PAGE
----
Opposition leader Peter Dutton says the federal government cannot "credibly take credit" for what could be the largest budget surplus ever delivered.
The opposition leader says the Albanese government was on track to deliver a one-year surplus but then fall back into the red.
"They achieve a surplus in this year because that's what they've been bequeathed from a coalition government of nine years," he told Sky News on Sunday.
"And then when they're on their own over the next five, six, seven years, all projected to be deficits."
Mr Dutton also said higher royalties and company tax receipts from the resources sector had made a "very significant" contribution to the improved bottom line.
"I just don't think (Prime Minister) Anthony Albanese could credibly take credit for all of that," he said.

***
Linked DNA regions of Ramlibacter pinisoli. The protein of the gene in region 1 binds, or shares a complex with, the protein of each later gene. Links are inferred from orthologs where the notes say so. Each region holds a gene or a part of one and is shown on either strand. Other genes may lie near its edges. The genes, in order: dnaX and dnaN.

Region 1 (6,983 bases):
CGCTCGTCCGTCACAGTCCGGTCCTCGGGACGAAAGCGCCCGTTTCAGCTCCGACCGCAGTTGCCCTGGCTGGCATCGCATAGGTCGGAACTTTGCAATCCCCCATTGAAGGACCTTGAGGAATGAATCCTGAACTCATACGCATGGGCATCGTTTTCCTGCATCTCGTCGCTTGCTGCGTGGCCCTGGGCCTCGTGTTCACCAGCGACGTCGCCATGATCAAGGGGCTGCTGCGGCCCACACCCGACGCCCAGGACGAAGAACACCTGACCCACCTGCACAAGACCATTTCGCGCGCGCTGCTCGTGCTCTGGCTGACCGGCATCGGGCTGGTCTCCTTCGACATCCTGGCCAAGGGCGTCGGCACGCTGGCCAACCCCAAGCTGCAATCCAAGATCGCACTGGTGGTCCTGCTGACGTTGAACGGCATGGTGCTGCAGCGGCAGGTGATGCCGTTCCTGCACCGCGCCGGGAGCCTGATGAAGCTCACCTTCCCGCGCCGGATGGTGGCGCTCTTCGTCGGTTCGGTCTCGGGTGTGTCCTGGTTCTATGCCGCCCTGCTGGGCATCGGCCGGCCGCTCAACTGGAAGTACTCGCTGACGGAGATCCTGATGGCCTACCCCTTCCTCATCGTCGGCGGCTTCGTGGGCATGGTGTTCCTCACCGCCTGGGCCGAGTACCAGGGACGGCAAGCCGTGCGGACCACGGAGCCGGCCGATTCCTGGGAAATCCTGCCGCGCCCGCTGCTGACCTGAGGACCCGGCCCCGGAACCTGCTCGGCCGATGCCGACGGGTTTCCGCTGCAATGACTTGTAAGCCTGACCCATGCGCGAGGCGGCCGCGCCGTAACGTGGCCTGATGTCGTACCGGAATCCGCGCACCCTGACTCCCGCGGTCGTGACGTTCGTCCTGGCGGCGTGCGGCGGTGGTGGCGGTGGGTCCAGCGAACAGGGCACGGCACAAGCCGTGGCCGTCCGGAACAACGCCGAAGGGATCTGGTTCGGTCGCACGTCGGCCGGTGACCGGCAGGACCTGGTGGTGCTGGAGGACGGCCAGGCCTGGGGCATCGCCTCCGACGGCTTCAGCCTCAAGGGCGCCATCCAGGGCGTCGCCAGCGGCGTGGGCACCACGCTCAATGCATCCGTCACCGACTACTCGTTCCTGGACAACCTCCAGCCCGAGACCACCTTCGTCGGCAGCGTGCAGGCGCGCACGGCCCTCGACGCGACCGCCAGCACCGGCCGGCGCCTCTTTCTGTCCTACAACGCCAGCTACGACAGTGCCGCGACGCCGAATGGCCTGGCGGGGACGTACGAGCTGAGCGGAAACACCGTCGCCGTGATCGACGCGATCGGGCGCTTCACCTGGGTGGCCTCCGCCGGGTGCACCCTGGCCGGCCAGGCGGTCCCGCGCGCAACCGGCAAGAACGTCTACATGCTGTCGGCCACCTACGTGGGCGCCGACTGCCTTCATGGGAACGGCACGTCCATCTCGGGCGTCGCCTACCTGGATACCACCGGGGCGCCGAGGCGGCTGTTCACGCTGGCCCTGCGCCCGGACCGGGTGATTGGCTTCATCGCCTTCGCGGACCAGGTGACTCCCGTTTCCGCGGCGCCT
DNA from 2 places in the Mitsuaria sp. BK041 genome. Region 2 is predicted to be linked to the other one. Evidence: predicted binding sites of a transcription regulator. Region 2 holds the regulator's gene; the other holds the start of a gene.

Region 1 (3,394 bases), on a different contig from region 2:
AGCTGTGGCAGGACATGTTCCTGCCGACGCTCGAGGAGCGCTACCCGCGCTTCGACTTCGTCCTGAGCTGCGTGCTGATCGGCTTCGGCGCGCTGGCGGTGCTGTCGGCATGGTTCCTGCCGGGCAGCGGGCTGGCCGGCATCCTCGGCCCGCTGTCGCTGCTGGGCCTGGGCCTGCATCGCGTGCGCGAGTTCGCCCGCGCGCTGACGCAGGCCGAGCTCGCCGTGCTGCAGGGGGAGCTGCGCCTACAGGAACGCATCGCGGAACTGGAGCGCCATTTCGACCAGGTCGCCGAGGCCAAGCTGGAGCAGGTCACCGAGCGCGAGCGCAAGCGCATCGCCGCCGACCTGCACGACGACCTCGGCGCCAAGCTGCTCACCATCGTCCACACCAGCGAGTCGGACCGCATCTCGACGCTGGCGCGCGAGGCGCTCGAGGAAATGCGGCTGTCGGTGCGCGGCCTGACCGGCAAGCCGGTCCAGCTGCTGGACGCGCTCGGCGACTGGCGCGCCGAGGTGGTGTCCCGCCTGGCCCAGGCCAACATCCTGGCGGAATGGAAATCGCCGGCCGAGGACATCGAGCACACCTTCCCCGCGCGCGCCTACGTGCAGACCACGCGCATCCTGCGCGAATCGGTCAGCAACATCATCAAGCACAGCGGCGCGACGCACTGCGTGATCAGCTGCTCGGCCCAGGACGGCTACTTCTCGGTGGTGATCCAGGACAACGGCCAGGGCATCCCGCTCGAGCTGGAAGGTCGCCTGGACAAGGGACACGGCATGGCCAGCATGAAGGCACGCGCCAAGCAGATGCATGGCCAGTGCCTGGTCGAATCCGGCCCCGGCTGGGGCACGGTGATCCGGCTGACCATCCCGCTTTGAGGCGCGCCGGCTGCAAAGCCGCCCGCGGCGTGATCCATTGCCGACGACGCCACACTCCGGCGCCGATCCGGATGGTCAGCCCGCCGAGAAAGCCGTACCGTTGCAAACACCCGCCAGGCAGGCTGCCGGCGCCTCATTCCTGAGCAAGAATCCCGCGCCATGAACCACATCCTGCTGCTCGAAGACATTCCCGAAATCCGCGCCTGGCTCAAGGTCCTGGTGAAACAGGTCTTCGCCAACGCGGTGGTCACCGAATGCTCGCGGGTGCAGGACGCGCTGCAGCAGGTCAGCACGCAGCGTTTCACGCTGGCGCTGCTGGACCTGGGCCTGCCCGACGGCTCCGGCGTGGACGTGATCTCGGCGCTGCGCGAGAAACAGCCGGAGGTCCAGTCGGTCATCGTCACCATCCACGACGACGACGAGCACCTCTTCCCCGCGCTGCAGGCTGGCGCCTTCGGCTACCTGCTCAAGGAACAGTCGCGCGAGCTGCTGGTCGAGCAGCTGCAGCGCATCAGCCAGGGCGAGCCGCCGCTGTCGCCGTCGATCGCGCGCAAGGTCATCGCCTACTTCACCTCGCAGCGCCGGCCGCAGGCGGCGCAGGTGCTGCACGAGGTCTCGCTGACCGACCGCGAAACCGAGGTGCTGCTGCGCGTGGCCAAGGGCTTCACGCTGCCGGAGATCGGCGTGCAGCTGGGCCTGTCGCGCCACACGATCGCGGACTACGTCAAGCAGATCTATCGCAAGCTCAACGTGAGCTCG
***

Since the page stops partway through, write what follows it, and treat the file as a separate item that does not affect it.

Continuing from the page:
Treasurer Jim Chalmers flagged the possibility of a 2022/23 budget surplus "substantially" bigger than the minor $4.2 billion forecast in the May budget nearly two months ago.
Federal budget data through to the month of May suggests this surplus could be among the largest on record, with the underlying cash balance for the 12 months to May coming in at $19 billion.
The largest-ever surplus was in 2007/08, at $19.8 billion.
Higher revenues from taxes, as well as less spending, contributed to the healthier-than-expected result for May.
On Saturday, Prime Minister Anthony Albanese said the government had managed to turn a $78 billion deficit forecast under the former coalition government a year ago into a surplus in excess of $4 billion.
He also said it pointed to the government's sound budget management that would put downward pressure on inflation.
"(Australian families) know that responsible economic policy from the federal government is important and has a flow-on impact that is positive for families."
Australian Associated Press